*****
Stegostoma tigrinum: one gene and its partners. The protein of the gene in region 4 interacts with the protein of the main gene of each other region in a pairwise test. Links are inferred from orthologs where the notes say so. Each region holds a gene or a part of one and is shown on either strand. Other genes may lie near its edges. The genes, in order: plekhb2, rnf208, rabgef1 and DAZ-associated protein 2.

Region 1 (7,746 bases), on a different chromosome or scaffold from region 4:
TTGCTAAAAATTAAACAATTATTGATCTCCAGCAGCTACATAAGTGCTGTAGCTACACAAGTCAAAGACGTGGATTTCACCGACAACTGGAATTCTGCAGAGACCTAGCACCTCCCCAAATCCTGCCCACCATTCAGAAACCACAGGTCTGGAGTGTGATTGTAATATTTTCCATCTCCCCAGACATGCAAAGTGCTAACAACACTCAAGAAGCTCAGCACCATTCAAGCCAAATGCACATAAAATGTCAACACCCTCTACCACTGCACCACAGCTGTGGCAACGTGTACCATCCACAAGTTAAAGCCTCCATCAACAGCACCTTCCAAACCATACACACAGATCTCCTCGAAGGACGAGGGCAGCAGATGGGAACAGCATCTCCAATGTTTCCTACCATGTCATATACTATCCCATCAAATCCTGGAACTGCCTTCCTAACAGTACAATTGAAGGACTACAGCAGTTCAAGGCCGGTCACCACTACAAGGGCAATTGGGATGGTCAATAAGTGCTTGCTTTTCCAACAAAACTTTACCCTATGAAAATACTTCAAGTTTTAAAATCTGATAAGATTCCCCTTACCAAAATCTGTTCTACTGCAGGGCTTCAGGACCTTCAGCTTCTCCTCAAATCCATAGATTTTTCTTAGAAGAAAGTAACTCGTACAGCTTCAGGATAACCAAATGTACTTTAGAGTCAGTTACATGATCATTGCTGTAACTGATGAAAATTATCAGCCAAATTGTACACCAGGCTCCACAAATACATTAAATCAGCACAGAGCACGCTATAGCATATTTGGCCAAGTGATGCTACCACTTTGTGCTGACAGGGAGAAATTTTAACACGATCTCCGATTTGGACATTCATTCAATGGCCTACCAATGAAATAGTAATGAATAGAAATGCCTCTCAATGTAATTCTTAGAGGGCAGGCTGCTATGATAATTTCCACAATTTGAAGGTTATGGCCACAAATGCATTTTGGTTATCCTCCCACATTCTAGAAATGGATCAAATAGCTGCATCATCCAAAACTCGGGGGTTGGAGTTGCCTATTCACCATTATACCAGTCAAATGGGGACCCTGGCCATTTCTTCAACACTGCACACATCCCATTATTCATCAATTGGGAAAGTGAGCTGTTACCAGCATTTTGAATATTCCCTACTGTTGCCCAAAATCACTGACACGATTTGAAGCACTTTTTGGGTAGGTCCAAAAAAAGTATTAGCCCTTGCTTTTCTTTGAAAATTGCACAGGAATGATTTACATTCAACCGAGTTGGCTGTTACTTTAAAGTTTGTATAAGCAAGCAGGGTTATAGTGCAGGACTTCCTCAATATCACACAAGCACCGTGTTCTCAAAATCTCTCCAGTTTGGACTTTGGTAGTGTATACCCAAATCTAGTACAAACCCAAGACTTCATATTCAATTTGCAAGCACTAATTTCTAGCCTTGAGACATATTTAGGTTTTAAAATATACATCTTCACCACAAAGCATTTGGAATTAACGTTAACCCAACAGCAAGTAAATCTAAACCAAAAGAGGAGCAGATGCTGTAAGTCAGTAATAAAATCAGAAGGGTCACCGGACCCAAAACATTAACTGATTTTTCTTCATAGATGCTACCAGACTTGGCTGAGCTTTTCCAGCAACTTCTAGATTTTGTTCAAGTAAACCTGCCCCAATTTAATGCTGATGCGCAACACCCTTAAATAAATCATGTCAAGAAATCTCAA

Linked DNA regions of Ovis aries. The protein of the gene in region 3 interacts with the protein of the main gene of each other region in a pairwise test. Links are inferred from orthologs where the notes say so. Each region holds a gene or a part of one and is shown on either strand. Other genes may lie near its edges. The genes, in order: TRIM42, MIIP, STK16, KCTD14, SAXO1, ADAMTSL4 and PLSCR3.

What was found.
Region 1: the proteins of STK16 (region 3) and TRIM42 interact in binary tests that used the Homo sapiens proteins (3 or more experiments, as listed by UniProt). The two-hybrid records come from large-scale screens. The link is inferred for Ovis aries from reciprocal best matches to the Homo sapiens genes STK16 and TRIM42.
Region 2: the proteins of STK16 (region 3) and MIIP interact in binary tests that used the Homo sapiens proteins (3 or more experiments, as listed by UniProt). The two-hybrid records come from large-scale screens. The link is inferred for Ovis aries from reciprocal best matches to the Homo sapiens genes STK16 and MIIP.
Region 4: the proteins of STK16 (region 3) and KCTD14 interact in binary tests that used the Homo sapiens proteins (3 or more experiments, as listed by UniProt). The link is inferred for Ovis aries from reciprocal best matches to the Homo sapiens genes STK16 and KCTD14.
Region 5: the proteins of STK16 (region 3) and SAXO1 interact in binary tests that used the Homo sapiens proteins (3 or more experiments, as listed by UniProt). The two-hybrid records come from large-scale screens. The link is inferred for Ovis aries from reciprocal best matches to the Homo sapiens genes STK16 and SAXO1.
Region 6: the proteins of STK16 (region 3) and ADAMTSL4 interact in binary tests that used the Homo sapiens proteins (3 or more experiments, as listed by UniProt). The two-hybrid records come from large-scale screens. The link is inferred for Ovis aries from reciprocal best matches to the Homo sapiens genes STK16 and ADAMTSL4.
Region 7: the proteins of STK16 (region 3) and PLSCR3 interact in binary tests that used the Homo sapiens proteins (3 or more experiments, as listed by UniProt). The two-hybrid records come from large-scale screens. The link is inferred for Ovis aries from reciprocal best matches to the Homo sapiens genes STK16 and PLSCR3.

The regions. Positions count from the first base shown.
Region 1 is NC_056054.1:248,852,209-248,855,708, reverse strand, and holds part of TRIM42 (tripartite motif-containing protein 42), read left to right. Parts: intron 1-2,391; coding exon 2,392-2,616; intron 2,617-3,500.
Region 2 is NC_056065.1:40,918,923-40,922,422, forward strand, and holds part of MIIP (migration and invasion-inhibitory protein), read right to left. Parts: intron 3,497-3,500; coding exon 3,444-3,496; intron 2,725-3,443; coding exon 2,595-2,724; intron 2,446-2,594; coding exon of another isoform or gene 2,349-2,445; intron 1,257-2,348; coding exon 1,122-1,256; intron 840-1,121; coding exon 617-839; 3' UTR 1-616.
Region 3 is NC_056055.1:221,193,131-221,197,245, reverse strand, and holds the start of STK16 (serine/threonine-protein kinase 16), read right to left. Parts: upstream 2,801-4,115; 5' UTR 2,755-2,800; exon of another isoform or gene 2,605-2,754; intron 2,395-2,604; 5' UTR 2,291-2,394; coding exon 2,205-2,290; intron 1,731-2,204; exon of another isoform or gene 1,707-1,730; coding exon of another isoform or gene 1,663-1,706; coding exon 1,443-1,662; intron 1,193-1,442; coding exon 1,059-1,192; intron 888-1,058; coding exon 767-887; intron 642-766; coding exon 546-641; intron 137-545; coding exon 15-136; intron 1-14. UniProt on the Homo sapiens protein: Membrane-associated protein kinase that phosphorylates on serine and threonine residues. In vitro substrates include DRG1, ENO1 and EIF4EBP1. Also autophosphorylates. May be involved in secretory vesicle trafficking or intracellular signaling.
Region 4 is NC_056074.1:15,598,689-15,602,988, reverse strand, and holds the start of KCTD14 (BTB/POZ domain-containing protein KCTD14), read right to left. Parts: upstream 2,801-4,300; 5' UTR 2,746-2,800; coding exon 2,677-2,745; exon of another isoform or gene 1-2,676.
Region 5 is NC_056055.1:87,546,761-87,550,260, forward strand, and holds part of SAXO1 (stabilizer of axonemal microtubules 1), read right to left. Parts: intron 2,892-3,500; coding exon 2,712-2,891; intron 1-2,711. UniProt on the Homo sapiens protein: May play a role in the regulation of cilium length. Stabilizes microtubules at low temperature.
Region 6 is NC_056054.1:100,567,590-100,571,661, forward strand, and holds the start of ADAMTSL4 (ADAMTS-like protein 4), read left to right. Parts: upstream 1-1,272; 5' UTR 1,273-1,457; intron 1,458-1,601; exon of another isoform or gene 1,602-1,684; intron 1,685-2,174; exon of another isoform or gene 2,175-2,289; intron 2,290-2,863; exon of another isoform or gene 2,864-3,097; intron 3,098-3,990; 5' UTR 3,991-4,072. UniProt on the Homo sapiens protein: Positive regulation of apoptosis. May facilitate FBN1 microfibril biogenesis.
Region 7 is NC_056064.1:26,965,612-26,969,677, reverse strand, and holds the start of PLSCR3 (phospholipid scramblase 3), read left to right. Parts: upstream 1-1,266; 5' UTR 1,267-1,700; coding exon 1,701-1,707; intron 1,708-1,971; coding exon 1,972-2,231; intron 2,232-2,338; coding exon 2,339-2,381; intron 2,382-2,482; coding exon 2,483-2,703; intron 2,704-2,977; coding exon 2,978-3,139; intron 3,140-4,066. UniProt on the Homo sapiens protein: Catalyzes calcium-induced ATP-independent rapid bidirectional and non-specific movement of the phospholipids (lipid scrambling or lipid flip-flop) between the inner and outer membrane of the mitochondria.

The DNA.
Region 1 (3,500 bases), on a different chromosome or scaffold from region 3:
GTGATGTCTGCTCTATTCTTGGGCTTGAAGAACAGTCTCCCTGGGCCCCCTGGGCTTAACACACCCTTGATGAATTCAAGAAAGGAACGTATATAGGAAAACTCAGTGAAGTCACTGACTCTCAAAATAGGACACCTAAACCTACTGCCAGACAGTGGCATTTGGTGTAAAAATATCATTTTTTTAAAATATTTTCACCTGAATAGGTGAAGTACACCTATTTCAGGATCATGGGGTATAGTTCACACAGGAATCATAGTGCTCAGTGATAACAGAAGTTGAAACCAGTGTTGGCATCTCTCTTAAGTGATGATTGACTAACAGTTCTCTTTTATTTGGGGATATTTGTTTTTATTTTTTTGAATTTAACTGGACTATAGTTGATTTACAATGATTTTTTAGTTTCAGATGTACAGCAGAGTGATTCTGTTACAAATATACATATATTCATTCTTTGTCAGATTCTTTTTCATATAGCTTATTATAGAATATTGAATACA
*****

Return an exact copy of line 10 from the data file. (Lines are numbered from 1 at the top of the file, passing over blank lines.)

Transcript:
Region 6: the proteins of STK16 (region 3) and ADAMTSL4 interact in binary tests that used the Homo sapiens proteins (3 or more experiments, as listed by UniProt). The two-hybrid records come from large-scale screens. The link is inferred for Ovis aries from reciprocal best matches to the Homo sapiens genes STK16 and ADAMTSL4.